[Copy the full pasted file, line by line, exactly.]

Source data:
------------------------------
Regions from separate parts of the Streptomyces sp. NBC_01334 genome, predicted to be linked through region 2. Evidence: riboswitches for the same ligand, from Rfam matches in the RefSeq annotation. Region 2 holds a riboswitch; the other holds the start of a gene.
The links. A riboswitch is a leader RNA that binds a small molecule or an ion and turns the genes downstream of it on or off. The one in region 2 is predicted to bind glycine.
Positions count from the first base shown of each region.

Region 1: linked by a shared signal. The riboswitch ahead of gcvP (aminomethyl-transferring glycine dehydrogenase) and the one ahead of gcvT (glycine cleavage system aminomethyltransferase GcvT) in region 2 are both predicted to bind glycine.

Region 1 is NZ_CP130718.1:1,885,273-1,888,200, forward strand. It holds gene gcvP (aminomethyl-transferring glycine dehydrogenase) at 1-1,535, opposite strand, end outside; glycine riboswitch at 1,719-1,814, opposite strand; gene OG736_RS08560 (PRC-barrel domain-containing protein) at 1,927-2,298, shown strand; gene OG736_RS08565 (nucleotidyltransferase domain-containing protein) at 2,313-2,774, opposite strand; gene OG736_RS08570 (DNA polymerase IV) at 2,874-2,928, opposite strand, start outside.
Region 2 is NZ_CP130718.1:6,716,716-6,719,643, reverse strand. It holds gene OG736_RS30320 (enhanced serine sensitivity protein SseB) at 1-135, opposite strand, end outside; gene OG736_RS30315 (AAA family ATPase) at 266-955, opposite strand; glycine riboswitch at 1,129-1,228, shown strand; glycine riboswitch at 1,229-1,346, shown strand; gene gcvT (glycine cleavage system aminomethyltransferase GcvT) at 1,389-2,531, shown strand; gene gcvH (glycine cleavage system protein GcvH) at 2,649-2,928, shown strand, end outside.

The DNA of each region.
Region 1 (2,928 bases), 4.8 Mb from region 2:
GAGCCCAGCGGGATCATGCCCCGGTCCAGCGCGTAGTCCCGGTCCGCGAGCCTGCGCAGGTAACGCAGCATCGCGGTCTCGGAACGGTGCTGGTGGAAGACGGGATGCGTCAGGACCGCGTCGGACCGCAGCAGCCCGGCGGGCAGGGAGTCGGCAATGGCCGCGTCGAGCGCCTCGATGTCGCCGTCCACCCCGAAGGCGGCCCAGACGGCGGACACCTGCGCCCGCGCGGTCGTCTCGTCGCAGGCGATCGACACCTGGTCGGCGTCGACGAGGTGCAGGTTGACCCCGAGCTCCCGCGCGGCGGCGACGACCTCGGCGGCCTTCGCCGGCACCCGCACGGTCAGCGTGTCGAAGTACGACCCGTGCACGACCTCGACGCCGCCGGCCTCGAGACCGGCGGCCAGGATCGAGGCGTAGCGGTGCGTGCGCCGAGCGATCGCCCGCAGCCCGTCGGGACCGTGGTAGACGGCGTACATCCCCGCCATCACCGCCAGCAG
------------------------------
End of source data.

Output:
Regions from separate parts of the Streptomyces sp. NBC_01334 genome, predicted to be linked through region 2. Evidence: riboswitches for the same ligand, from Rfam matches in the RefSeq annotation. Region 2 holds a riboswitch; the other holds the start of a gene.
The links. A riboswitch is a leader RNA that binds a small molecule or an ion and turns the genes downstream of it on or off. The one in region 2 is predicted to bind glycine.
Positions count from the first base shown of each region.

Region 1: linked by a shared signal. The riboswitch ahead of gcvP (aminomethyl-transferring glycine dehydrogenase) and the one ahead of gcvT (glycine cleavage system aminomethyltransferase GcvT) in region 2 are both predicted to bind glycine.

Region 1 is NZ_CP130718.1:1,885,273-1,888,200, forward strand. It holds gene gcvP (aminomethyl-transferring glycine dehydrogenase) at 1-1,535, opposite strand, end outside; glycine riboswitch at 1,719-1,814, opposite strand; gene OG736_RS08560 (PRC-barrel domain-containing protein) at 1,927-2,298, shown strand; gene OG736_RS08565 (nucleotidyltransferase domain-containing protein) at 2,313-2,774, opposite strand; gene OG736_RS08570 (DNA polymerase IV) at 2,874-2,928, opposite strand, start outside.
Region 2 is NZ_CP130718.1:6,716,716-6,719,643, reverse strand. It holds gene OG736_RS30320 (enhanced serine sensitivity protein SseB) at 1-135, opposite strand, end outside; gene OG736_RS30315 (AAA family ATPase) at 266-955, opposite strand; glycine riboswitch at 1,129-1,228, shown strand; glycine riboswitch at 1,229-1,346, shown strand; gene gcvT (glycine cleavage system aminomethyltransferase GcvT) at 1,389-2,531, shown strand; gene gcvH (glycine cleavage system protein GcvH) at 2,649-2,928, shown strand, end outside.

The DNA of each region.
Region 1 (2,928 bases), 4.8 Mb from region 2:
GAGCCCAGCGGGATCATGCCCCGGTCCAGCGCGTAGTCCCGGTCCGCGAGCCTGCGCAGGTAACGCAGCATCGCGGTCTCGGAACGGTGCTGGTGGAAGACGGGATGCGTCAGGACCGCGTCGGACCGCAGCAGCCCGGCGGGCAGGGAGTCGGCAATGGCCGCGTCGAGCGCCTCGATGTCGCCGTCCACCCCGAAGGCGGCCCAGACGGCGGACACCTGCGCCCGCGCGGTCGTCTCGTCGCAGGCGATCGACACCTGGTCGGCGTCGACGAGGTGCAGGTTGACCCCGAGCTCCCGCGCGGCGGCGACGACCTCGGCGGCCTTCGCCGGCACCCGCACGGTCAGCGTGTCGAAGTACGACCCGTGCACGACCTCGACGCCGCCGGCCTCGAGACCGGCGGCCAGGATCGAGGCGTAGCGGTGCGTGCGCCGAGCGATCGCCCGCAGCCCGTCGGGACCGTGGTAGACGGCGTACATCCCCGCCATCACCGCCAGCAG